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About Tux Machines

Saturday, 24 Mar 18 - Tux Machines is a community-driven public service/news site which has been around for over a decade and primarily focuses on GNU/LinuxSubscribe now Syndicate content

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Quick Roundup

Type Title Author Replies Last Postsort icon
Story PostgreSQL, the NoSQL Database Roy Schestowitz 30/01/2015 - 9:30am
Story Seeing the cloud through Ubuntu-colored glasses Rianne Schestowitz 30/01/2015 - 9:28am
Story Bill Gates Inadvertently Shows Off Ubuntu on His Facebook Page Rianne Schestowitz 30/01/2015 - 9:20am
Story Major Release LibreOffice 4.4 Announced Rianne Schestowitz 30/01/2015 - 9:11am
Story Sphinx: An outstanding open source documentation platform Rianne Schestowitz 30/01/2015 - 9:06am
Story today's leftovers Roy Schestowitz 30/01/2015 - 2:23am
Story BackBox Linux 4.1 released! Roy Schestowitz 30/01/2015 - 2:18am
Story Tough multi-display controller runs Linux on i.MX6 Rianne Schestowitz 30/01/2015 - 12:47am
Story Android Leftovers Rianne Schestowitz 30/01/2015 - 12:41am
Story Libreboot X200 laptop now FSF-certified to respect your freedom Rianne Schestowitz 29/01/2015 - 11:22pm

Installing Linux software 101 for Windows users

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blogs.computerworld: Lately, I've seen several articles by Windows users grumbling about how hard it is to install software on Linux. It is? You could have fooled me. Still, people are having trouble, so here's my 101 class on installing programs on Linux.

23 Useful System Applications for Linux

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Software It’s always great to have Linux Alternatives to popular applications so I’ve decided to write about some of the most useful System applications for Linux including Cd burners, Aniti Virus, FTP solutions and instant messengers that you can download today.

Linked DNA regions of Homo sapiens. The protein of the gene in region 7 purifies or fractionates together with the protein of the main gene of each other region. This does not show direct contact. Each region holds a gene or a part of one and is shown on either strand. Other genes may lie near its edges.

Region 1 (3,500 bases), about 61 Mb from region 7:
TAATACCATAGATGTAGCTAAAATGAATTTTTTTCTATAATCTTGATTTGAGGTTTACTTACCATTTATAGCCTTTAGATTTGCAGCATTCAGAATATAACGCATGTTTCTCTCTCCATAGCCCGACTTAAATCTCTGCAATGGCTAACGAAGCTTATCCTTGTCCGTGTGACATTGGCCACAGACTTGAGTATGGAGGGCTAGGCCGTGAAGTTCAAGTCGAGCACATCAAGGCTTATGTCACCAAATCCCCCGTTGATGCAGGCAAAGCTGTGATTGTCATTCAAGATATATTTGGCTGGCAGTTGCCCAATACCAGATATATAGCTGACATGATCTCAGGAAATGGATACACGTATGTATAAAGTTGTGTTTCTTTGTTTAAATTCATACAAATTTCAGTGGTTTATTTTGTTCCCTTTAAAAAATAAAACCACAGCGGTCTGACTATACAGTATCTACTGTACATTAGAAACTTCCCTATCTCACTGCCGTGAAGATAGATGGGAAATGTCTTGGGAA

6 Great Apps to Analyze Your Disk Usage in Linux

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Software You may own a one terabyte hard disk, but the screen still shows an “Your disk is full” error message whenever you want to install a new application. Does this sound familiar to you?

Behind the scenes in Microsoft's war against Linux

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Microsoft Even as Microsoft has slipped into the mainstream of open source by embedding it in its products and adopting open-source strategies for services such as customer relationship management, it continues its subversive fight against Linux.

Also: About That Microsoft 'Open Source' Job Opening

Preview: Three Trends At Southern California Linux Expo (SCALE)

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Linux As the Southern California Linux Expo (SCALE) prepares to kick-off February 20 in Los Angeles, The VAR Guy did some preliminary poking around. He wanted to see if there were any key trends worth noting.